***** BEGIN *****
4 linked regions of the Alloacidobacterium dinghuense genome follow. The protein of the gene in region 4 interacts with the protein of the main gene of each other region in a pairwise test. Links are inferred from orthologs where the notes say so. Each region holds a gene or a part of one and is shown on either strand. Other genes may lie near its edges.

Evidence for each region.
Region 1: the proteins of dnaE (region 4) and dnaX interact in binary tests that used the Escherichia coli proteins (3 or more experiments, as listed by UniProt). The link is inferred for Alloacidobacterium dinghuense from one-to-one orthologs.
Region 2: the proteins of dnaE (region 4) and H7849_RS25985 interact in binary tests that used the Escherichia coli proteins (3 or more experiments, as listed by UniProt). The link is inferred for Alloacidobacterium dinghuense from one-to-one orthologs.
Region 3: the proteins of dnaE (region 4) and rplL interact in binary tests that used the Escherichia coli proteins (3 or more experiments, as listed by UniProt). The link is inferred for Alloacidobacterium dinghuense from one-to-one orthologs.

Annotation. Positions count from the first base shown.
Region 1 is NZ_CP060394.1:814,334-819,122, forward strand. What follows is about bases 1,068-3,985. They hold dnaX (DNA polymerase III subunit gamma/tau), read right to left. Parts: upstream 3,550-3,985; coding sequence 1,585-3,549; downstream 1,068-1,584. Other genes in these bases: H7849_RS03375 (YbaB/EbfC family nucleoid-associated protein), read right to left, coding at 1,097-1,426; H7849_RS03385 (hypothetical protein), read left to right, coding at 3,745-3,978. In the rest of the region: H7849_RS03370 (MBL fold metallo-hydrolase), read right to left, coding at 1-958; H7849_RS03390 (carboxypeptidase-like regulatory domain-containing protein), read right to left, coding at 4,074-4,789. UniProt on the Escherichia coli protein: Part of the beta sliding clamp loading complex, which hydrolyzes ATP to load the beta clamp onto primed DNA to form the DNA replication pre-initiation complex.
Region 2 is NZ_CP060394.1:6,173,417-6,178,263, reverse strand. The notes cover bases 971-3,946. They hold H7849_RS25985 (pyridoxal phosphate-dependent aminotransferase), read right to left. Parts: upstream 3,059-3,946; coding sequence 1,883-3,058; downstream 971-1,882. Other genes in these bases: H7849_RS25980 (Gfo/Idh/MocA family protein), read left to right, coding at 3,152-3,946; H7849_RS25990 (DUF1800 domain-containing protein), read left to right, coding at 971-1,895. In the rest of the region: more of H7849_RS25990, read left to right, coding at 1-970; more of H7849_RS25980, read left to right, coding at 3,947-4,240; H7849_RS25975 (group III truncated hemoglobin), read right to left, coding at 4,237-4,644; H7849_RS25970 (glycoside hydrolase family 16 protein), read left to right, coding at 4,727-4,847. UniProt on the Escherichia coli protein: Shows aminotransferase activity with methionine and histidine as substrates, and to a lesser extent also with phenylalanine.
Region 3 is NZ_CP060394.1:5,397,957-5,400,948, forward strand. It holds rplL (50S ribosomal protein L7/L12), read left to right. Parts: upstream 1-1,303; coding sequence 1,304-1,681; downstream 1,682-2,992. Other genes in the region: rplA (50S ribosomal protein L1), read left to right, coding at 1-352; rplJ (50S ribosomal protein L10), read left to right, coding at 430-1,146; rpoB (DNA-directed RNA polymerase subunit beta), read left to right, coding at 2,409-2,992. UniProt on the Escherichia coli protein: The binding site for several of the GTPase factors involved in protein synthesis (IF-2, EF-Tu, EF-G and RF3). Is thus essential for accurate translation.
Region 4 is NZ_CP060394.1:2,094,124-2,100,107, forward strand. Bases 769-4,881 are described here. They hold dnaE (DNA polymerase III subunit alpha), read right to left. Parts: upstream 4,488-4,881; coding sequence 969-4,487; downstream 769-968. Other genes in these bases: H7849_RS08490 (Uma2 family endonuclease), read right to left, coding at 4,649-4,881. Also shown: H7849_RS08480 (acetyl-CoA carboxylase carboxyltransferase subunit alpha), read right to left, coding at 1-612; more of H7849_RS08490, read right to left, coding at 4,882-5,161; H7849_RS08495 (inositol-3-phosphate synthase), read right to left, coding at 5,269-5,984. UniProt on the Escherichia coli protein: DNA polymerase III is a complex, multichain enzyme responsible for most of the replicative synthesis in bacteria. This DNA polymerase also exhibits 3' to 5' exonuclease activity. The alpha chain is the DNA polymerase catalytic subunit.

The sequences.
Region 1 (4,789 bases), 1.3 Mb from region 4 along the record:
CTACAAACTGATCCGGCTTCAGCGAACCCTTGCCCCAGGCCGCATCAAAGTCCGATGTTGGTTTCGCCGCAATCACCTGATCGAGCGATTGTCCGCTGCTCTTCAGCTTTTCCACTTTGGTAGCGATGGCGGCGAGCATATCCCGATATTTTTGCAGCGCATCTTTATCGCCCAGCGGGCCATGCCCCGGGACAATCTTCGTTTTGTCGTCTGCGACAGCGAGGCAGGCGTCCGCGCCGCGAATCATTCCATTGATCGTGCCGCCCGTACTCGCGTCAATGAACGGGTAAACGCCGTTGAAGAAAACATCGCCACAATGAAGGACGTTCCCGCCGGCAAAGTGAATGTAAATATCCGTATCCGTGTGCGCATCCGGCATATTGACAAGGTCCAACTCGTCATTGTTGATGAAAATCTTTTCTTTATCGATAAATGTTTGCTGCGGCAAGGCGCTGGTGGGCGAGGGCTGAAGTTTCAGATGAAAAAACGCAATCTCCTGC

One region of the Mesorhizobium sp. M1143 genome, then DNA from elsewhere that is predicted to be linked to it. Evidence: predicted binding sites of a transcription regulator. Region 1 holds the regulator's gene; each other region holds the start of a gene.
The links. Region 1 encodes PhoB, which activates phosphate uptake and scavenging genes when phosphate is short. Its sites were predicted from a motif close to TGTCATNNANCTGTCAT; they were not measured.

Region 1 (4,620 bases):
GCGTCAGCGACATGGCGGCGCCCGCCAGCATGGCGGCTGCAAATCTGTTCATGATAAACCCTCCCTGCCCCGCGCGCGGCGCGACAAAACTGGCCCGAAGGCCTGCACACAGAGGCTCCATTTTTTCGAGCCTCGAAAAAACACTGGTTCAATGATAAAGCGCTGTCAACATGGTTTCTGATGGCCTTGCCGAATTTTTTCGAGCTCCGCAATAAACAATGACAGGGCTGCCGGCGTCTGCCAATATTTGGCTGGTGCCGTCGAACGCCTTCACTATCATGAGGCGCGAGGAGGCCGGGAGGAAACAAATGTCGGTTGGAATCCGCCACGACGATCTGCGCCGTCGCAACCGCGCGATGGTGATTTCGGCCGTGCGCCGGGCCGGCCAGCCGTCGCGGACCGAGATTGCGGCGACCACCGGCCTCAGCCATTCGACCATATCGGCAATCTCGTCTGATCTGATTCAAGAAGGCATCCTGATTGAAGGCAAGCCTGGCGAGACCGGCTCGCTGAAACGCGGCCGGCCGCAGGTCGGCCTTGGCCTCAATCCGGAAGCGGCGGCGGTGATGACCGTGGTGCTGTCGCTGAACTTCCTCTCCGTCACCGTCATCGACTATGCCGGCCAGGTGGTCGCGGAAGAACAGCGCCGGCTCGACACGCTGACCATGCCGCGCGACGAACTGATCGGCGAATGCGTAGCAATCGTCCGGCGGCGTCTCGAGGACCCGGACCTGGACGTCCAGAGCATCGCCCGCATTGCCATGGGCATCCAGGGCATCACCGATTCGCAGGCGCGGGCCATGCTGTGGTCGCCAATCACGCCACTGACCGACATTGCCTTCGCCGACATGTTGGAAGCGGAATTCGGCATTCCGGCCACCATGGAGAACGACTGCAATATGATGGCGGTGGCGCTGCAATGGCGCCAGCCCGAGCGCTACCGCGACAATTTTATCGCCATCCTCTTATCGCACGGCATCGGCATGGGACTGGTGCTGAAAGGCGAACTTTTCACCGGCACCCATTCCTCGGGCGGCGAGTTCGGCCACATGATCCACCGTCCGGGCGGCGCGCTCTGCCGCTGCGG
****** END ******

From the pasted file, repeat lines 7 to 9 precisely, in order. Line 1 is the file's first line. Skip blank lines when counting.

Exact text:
Region 1 is NZ_CP060394.1:814,334-819,122, forward strand. What follows is about bases 1,068-3,985. They hold dnaX (DNA polymerase III subunit gamma/tau), read right to left. Parts: upstream 3,550-3,985; coding sequence 1,585-3,549; downstream 1,068-1,584. Other genes in these bases: H7849_RS03375 (YbaB/EbfC family nucleoid-associated protein), read right to left, coding at 1,097-1,426; H7849_RS03385 (hypothetical protein), read left to right, coding at 3,745-3,978. In the rest of the region: H7849_RS03370 (MBL fold metallo-hydrolase), read right to left, coding at 1-958; H7849_RS03390 (carboxypeptidase-like regulatory domain-containing protein), read right to left, coding at 4,074-4,789. UniProt on the Escherichia coli protein: Part of the beta sliding clamp loading complex, which hydrolyzes ATP to load the beta clamp onto primed DNA to form the DNA replication pre-initiation complex.
Region 2 is NZ_CP060394.1:6,173,417-6,178,263, reverse strand. The notes cover bases 971-3,946. They hold H7849_RS25985 (pyridoxal phosphate-dependent aminotransferase), read right to left. Parts: upstream 3,059-3,946; coding sequence 1,883-3,058; downstream 971-1,882. Other genes in these bases: H7849_RS25980 (Gfo/Idh/MocA family protein), read left to right, coding at 3,152-3,946; H7849_RS25990 (DUF1800 domain-containing protein), read left to right, coding at 971-1,895. In the rest of the region: more of H7849_RS25990, read left to right, coding at 1-970; more of H7849_RS25980, read left to right, coding at 3,947-4,240; H7849_RS25975 (group III truncated hemoglobin), read right to left, coding at 4,237-4,644; H7849_RS25970 (glycoside hydrolase family 16 protein), read left to right, coding at 4,727-4,847. UniProt on the Escherichia coli protein: Shows aminotransferase activity with methionine and histidine as substrates, and to a lesser extent also with phenylalanine.
Region 3 is NZ_CP060394.1:5,397,957-5,400,948, forward strand. It holds rplL (50S ribosomal protein L7/L12), read left to right. Parts: upstream 1-1,303; coding sequence 1,304-1,681; downstream 1,682-2,992. Other genes in the region: rplA (50S ribosomal protein L1), read left to right, coding at 1-352; rplJ (50S ribosomal protein L10), read left to right, coding at 430-1,146; rpoB (DNA-directed RNA polymerase subunit beta), read left to right, coding at 2,409-2,992. UniProt on the Escherichia coli protein: The binding site for several of the GTPase factors involved in protein synthesis (IF-2, EF-Tu, EF-G and RF3). Is thus essential for accurate translation.